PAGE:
nextScan President, Kurt Breish –talks with CEO/CFO magazine about the future of Microfilm and Microfiche Scanning


Kurt Breish
CEO

Interview conducted by:
Lynn Fosse, Senior Editor
CEOCFO Magazine

nextScan is a world leader in cutting edge technology for the micrographics conversion and document management industry. Incorporated in 2002, nextScan was established to give the microfilm and microfiche conversion market a high performance alternative to existing technologies.  nextScan’s innovative patented products are designed and built with simplicity and functionality to increase user production and lower overall costs for scanning film and fiche.

CEOCFO: Mr. Breish, the tagline on your site indicates “nextScan is the next generation in film scanning technology. What is nextScan doing?

Mr. Breish: We build film scanners for all of the old microfilm that is out there in the existing document world. Pretty much everything before 1995 that the federal government, state governments or any large corporate archives; the stored just about everything on microfilm. Therefore, as you can imagine, the reservoir of microfilm out there is very, very large. I would imagine that we would probably, at some point, still be scanning microfilm even when paper documents have all gone digital, because of the massive amounts of film that is still available.

CEOCFO: Are people, governments and organizations being selective on what they scan or is the tendency to say, “We have to save everything?”

Mr. Breish: It depends. Of course official records and legal documents get taken care of sooner and the budget seemed to be available for those sooner. However, there are also documents that date back into the 1920s and 1930s that are very, very low usage, but the federal government cannot dispose of them. Therefore eventually, as long as nextScan can continue to lower the cost of scanning, eventually they will be converted.

CEOCFO: Is all microfilm usable? Are there different types that might work better for you or that you are able to deal with?

Mr. Breish: It is easier to scan roll film. That is because the documents are all in a streaming format already. In other words, one follows the next, so it is easy to deal with roll film. The problem with roll film is, they are not indexed very well. The other format is microfiche, which is a little four by six inch card and it usually contains between seventy and four hundred documents, depending on the format. Those are easier and usually do have indexes associated with them. Therefore, it helps when we output these to document management systems, because there usually is an existing index. However, the format itself leads to slower scanning. That is because you do not have as many documents in or on the individual piece of media.

CEOCFO: Are you selling a piece of equipment that companies would use to scan? Do you do the scanning for them?

Mr. Breish: That is correct. We are an OEM manufacturer. We build the actual equipment ourselves. We have various models of the scanner with different performance capabilities, depending on what the end user requirements are.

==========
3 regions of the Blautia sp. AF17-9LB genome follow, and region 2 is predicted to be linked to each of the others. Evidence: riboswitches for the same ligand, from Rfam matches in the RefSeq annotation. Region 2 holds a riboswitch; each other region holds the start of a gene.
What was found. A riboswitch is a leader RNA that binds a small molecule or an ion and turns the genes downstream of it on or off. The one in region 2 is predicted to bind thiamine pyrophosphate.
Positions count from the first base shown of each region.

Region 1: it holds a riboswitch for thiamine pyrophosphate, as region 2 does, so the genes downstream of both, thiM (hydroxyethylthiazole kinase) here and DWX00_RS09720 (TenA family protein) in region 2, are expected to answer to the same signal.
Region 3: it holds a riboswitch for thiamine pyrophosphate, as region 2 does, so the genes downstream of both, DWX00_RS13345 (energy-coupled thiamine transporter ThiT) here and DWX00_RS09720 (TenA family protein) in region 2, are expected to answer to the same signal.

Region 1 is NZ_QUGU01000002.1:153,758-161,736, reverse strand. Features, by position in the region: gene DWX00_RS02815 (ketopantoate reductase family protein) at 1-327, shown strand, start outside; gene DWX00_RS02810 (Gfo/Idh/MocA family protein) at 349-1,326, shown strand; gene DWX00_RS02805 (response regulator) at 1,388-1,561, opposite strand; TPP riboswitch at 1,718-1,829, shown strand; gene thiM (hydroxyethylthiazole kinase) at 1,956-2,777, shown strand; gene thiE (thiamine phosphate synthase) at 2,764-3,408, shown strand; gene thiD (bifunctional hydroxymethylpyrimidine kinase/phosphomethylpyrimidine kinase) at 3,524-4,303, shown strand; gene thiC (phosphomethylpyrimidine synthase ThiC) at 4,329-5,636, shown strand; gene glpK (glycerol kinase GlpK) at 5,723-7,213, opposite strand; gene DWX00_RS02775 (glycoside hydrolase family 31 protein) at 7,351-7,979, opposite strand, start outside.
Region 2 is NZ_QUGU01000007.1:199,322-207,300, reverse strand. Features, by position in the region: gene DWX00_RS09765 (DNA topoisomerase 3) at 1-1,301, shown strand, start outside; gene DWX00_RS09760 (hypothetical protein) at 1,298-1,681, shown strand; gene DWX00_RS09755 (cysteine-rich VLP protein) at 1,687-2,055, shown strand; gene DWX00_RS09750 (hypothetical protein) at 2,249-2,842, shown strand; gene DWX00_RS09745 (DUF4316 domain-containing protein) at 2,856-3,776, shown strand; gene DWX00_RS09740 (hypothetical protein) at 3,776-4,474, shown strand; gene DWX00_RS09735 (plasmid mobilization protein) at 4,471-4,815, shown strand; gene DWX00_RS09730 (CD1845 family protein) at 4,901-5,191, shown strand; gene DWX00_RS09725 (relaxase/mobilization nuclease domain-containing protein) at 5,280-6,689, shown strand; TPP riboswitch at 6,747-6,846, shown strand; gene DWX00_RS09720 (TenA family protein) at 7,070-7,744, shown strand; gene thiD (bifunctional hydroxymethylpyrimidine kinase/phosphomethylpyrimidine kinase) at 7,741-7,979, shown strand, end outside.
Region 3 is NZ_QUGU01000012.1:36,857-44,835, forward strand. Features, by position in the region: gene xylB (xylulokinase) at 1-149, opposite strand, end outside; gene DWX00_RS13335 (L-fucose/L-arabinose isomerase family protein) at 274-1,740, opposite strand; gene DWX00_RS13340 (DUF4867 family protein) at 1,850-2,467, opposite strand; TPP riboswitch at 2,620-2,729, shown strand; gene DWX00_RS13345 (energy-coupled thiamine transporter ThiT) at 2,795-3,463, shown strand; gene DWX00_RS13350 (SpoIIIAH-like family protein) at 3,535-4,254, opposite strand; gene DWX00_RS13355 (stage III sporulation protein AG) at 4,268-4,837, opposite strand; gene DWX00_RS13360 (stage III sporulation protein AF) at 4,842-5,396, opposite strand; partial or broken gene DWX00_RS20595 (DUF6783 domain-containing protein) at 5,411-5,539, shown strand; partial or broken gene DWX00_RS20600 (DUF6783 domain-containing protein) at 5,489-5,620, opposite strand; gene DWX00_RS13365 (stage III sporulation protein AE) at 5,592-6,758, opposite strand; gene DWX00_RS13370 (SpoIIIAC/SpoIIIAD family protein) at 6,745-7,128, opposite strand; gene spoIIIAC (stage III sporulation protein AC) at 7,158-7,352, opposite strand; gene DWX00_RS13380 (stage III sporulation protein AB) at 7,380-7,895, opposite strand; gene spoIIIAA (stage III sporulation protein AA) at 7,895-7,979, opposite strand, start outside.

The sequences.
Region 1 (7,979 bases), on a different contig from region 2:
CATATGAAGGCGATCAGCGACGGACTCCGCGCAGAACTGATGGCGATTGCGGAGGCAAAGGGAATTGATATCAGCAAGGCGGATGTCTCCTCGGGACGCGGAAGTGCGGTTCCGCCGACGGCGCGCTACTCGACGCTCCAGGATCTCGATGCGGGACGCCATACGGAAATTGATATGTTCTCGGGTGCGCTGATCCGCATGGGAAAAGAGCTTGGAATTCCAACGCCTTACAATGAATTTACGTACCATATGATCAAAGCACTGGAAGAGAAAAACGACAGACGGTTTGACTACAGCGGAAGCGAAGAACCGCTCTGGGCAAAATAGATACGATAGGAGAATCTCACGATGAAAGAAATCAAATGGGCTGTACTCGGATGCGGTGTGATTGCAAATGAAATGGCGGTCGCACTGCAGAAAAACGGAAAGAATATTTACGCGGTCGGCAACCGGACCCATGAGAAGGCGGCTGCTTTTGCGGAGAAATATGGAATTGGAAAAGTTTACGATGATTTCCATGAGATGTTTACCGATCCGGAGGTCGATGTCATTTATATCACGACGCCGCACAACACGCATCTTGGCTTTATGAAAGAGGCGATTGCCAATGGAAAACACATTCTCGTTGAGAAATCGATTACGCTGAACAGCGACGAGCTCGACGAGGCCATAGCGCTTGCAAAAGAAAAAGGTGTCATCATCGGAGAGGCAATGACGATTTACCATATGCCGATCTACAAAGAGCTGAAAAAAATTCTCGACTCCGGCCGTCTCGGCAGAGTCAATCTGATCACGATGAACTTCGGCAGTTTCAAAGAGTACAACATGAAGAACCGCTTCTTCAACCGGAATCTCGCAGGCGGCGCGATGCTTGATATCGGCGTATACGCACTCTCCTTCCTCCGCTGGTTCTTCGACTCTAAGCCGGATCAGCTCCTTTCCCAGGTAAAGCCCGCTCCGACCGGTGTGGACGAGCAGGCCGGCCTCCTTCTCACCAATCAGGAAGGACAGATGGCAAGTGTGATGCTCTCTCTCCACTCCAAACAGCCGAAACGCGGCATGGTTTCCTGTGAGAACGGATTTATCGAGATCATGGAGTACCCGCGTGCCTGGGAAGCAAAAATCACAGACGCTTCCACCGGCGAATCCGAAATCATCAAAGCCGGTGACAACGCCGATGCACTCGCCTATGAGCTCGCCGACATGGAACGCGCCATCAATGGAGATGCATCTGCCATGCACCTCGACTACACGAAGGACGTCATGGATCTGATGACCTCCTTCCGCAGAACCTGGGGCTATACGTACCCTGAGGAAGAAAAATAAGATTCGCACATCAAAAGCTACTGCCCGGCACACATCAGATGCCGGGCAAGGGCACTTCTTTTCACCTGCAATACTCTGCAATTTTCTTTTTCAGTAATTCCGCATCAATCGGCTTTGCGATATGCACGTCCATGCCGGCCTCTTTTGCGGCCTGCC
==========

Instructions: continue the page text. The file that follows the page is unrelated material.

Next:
CEOCFO: Are there many companies in your space?

Mr. Breish: There are actually only two of us in the market today that build production microfilm equipment. There are several companies which have on demand product, that you can take a roll of microfilm off of a shelf, put on your scanner and then digitize one or two pages off of that or even a series of twenty pages or so. However, those scanners are all manual operation and do not lend themselves very well to being able to do page to page automatically. Our scanners have the capability of up to one thousand pages a minute, so there is obviously no manual intervention there.

CEOCFO: Do people know where to find you?

Mr. Breish: We are on the internet.

CEOCFO: Are companies that are likely to be using your equipment, already scanning? Do people just wake up one day and say, “we need to do it?” What is the typical scenario?

Mr. Breish: Customers obviously have this microfilm and it is costing them a lot of time and storage area to maintain it in the current format. The time just comes from something as simple as; they get a sticky note from some place who says, “I need this document”. Then they actually have to go to a vault and dig through the microfilm, find the roll of film, bring it out, put it on a reader printer or one of these new on demand scanners, scan that document, either make a print of it or email it if that is possible and on the new scanners that certainly is. That was the old method. That was all that they had and it is very time consuming. Therefore, a customer comes to the realization that they have got to get this into a more modern format, with an index associated with an distributed format, which would be digital, obviously. Then they could have their documents  OCR’ed or at least they have fast access to them. Therefore, they are immediately able to be pulled up electronically as opposed to having to wait and find that roll of film and so on. Therefore, they come to this realization that for financial reasons they need to be able to convert this old microfilm and get rid of the warehouse space that it is containing and speed up the process. Therefore, they have a couple of options. Either they go out on the internet and search for microfilm scanners and then they them come across nextScan. We pop up right there on the top of the Google list every time. They can come directly to us if it is a big enough project or if they have a small amount of microfilm. For example, a local company here came to us came to us and said, “I have one drawer full of microfiche. How can I get that converted?” Then we refer them to a service bureau and the service bureau then does the job for them, using our equipment of course, and provides them with the digital output. The other option is they can go to a service provider that they currently have. Most microfilm shops already have some type of a service bureau or service provider selling them microfilm, doing services for them, providing them with the reader printers from the past or the new on demand microfilm scanners. That is another way that they can then be put in contact with potential customers. “We want to get the whole thing converted.” Those are the two primary ways of actually getting a job done.